Mind & Body: What a Pain

Mind & Body: What a Pain

David Himmel, Columnist, Chicago Health magazine Shortly after I turned 31, I was diagnosed with shingles. Born of the same virus as chickenpox, shingles is a wretched disease that affects your nerves and presents itself with shooting pain, tingling, and itchy, painful blisters or rashes. Once chickenpox recedes, the virus sits dormant until woken by a compromised immune system. Decades later, it can reactivate and cause shingles.

One in three adults will experience shingles in their lifetime, according to the Centers for Disease Control and Prevention (CDC). The risk for shingles rises sharply over 50, because as we age, our immune system doesn’t work as well as it once did. That’s why my diagnosis at 31 was such a shock. However, once I learned why my young immune system wasn’t pulling its weight, the shock took immediate leave.

The three years prior to my outbreak were rough. I had been fighting through unemployment most of that time (it was the Great Recession); I was in a miserable relationship with a woman who turned emotional abuse into an art form; my grandfather was diagnosed with, then died from, cancer; and my best friend died unexpectedly in his sleep. I affectionately refer to those three years as “The Dark Times.” 

I was in a constant state of fear and panic during these years, and when the fear and panic gets too high and we’re no longer taking care of ourselves, our bodies make a point to tell us so. Pain is the body’s way of telling us something is wrong. And something was very wrong. I was stressed. Way, way too stressed. I was barely eating. I wasn’t sleeping. And I made myself sick.

“There’s a tight link between sleep deprivation and hypertension, obesity and even type 2 diabetes,” says Joshua Straus, MD, a psychiatrist at NorthShore University HealthSystem. “Healing functions occur during sleep, not only in the brain but in the body.”

There’s also a link, Straus says, between adversity or being put in high-risk situations and developing or worsening a disorder, especially autoimmune disorders like lupus. 

So a child who grew up in an abusive home, for example, may be more likely to succumb to more dramatic symptoms of whatever illness they are predisposed to. We’re all resilient — to a point. That resilience and how we’re affected by the pain that comes after our breaking point, however, is unique to each of us. 

My pain began in my mind and made its way to my body. For others, it’s the opposite effect — a phenomenon known as somatic symptom disorder (SSD).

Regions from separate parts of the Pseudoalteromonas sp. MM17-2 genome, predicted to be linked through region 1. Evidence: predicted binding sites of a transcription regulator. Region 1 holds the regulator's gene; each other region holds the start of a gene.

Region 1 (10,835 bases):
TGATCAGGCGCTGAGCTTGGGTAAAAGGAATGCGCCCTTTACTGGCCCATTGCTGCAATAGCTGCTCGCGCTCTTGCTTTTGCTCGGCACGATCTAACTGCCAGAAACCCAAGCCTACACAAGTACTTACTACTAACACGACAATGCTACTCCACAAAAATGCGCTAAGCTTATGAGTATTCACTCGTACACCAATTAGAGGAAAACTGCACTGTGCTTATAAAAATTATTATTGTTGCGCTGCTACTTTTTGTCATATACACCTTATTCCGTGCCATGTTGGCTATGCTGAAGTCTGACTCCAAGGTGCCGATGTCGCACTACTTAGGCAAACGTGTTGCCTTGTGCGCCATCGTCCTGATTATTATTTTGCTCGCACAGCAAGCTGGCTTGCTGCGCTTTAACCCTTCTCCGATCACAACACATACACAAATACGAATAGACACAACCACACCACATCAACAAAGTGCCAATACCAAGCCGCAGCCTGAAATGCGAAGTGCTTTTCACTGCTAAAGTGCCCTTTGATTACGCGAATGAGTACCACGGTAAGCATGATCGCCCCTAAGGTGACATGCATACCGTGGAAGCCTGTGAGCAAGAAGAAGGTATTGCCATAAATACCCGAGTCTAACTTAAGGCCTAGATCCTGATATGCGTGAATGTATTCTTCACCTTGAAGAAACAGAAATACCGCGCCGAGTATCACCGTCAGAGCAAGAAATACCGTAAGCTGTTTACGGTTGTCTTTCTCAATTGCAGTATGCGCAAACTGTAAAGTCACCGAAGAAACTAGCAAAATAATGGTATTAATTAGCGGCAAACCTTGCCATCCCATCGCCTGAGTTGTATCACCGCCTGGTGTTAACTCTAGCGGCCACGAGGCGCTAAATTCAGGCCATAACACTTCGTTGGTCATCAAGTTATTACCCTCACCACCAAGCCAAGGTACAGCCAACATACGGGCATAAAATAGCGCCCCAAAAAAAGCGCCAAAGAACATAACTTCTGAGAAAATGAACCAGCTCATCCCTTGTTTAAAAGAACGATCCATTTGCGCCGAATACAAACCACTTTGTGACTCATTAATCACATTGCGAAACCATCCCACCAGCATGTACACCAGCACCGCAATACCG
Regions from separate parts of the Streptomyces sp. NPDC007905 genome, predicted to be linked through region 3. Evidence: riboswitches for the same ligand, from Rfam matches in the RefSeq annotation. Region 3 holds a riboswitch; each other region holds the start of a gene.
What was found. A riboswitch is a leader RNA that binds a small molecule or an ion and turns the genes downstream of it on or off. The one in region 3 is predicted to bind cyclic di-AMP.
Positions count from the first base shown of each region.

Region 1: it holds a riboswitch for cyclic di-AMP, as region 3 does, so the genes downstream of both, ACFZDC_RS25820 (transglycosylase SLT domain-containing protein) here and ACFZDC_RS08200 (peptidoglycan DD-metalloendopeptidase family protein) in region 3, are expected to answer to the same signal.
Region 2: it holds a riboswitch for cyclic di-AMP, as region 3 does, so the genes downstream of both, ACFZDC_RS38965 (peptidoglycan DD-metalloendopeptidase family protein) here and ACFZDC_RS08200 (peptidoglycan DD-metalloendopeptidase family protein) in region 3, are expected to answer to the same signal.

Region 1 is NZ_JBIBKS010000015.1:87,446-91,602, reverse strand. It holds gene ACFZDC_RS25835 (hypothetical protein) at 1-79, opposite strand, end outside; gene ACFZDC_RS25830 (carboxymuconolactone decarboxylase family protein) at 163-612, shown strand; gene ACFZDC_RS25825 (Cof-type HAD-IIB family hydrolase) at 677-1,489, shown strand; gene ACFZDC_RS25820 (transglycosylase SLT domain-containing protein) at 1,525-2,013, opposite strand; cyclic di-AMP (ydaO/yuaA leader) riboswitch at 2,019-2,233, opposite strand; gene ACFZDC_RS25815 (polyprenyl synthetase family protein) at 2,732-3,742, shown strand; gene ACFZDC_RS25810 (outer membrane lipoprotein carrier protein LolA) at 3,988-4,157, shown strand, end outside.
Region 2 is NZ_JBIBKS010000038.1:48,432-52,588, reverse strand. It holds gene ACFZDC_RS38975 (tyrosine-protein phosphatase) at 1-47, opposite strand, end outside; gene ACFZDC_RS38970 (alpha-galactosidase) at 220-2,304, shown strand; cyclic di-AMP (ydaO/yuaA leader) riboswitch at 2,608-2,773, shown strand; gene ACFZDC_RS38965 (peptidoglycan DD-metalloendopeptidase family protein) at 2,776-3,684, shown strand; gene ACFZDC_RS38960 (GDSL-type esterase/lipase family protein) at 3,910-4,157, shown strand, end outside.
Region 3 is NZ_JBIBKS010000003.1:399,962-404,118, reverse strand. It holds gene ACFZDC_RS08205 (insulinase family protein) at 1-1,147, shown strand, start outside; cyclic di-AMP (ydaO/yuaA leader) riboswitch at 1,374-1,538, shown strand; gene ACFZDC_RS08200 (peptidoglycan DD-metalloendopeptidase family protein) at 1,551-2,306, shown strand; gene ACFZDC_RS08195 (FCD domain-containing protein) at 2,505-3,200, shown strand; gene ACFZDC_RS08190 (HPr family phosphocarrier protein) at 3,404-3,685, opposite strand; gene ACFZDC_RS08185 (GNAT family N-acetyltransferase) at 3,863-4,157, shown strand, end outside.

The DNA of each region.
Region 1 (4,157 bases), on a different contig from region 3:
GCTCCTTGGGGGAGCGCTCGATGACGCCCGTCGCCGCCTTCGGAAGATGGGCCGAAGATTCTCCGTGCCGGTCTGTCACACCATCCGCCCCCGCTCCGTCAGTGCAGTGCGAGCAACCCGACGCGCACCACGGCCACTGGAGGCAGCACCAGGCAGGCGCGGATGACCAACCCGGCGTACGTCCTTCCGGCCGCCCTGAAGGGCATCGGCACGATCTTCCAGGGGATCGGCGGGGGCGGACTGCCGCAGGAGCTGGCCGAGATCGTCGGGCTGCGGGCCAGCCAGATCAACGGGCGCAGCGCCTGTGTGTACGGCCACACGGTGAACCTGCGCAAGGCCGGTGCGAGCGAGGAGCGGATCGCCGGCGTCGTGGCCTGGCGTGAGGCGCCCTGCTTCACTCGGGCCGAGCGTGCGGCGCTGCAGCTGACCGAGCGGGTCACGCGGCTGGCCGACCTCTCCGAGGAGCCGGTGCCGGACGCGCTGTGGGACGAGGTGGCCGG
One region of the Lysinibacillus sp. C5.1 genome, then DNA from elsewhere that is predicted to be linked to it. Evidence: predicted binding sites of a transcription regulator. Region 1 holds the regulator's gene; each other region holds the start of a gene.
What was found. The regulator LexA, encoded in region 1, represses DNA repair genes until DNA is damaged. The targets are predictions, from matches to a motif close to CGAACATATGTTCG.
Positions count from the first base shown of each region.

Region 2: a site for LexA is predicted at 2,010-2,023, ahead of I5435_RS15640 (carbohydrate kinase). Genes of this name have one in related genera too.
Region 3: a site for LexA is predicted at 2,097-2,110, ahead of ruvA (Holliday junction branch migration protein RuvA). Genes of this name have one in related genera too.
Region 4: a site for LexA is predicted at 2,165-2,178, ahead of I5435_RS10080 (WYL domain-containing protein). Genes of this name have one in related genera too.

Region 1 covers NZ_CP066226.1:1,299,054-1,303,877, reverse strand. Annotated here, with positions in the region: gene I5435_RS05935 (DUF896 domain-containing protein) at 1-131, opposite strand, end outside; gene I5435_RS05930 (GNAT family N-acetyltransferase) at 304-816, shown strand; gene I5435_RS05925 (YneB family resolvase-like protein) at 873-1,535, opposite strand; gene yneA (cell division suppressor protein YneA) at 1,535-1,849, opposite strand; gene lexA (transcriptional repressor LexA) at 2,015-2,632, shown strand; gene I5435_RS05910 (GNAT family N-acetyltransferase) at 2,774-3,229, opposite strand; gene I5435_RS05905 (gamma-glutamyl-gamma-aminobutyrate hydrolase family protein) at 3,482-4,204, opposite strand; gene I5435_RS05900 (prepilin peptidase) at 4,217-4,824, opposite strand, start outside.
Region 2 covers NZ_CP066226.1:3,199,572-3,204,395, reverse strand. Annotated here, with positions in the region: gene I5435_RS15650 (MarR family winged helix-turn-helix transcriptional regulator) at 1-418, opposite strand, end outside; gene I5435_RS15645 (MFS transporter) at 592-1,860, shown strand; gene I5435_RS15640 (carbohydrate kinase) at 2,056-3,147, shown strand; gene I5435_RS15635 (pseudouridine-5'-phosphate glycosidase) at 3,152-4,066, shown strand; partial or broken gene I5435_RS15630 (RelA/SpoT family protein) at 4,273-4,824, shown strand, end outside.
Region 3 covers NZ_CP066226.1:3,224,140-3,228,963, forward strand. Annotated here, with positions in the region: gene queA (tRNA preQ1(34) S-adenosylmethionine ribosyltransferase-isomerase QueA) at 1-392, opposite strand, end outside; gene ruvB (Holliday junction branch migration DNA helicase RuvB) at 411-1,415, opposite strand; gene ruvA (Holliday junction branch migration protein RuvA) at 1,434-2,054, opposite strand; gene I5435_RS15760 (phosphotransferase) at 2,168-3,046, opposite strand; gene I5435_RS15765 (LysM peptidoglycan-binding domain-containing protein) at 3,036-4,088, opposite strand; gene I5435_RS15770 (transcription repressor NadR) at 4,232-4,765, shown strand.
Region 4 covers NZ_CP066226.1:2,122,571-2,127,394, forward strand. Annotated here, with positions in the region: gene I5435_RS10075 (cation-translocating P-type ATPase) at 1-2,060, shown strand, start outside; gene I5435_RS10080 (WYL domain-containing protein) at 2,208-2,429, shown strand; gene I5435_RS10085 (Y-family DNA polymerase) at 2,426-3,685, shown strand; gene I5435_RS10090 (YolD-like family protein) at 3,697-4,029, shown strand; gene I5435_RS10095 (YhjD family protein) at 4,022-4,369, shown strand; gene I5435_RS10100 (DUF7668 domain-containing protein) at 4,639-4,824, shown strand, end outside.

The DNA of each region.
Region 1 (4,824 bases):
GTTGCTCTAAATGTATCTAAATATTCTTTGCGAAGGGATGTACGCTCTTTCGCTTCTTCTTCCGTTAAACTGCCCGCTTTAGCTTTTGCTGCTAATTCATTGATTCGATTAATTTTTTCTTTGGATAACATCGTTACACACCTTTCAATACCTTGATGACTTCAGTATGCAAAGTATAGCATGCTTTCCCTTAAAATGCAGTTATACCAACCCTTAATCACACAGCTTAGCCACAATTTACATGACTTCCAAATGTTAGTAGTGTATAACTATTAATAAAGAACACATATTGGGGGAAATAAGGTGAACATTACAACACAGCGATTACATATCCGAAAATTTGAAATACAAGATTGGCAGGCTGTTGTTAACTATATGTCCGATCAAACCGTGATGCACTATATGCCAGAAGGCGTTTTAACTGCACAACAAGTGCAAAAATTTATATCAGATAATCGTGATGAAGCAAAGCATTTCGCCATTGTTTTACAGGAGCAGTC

SSD occurs when extreme anxiety about physical symptoms interferes with everyday life. Think of an asthmatic who is having trouble breathing and begins panicking, leading to more trouble breathing. Pain and panic beget pain and panic. In some way, sometimes, it becomes an instance of mind over matter. But tread lightly here. 

“Mind over matter doesn’t cure,” Straus says. “The idea that if we cannot change or improve our health we are not trying hard enough is a very damaging and shaming message. But sometimes people can improve their well-being by changing their thinking and responding to negative circumstances. If you can put some distance between the symptom and yourself, you can avoid being overwhelmed by it.”

People live with colon cancer and rheumatoid arthritis. With circulatory and respiratory and joint issues and degrees of paralysis. And they maintain a healthy lifestyle, relatively speaking. 

“The trade-off is around the acceptance and responsibility of taking care of ourselves while not denying ourselves excitement and pleasure, in moderation,” Straus says. Being erratic in our behavior — or allowing alcohol and drugs to interfere with sleep and a healthy diet — can hurt us physically and emotionally. 

Psychologically speaking, Straus says, “Sometimes things just are, and if you can find a way to just bear the distress of it, and not get overwhelmed trying to change that which is beyond changing, things may get a whole lot more settled over time.”

Supreme Court Justice Oliver Wendell Holmes Jr. said, “Trouble creates a capacity to handle it.” It’s this quote I’ll recall the next time my life goes a little haywire — and it will, because that’s life. And it’ll be a pain in the neck to deal with, but it’s better to deal with pain as a figure of speech than to create more mind and body pain than is absolutely necessary.

Originally published in the Spring/Summer 2019 issue.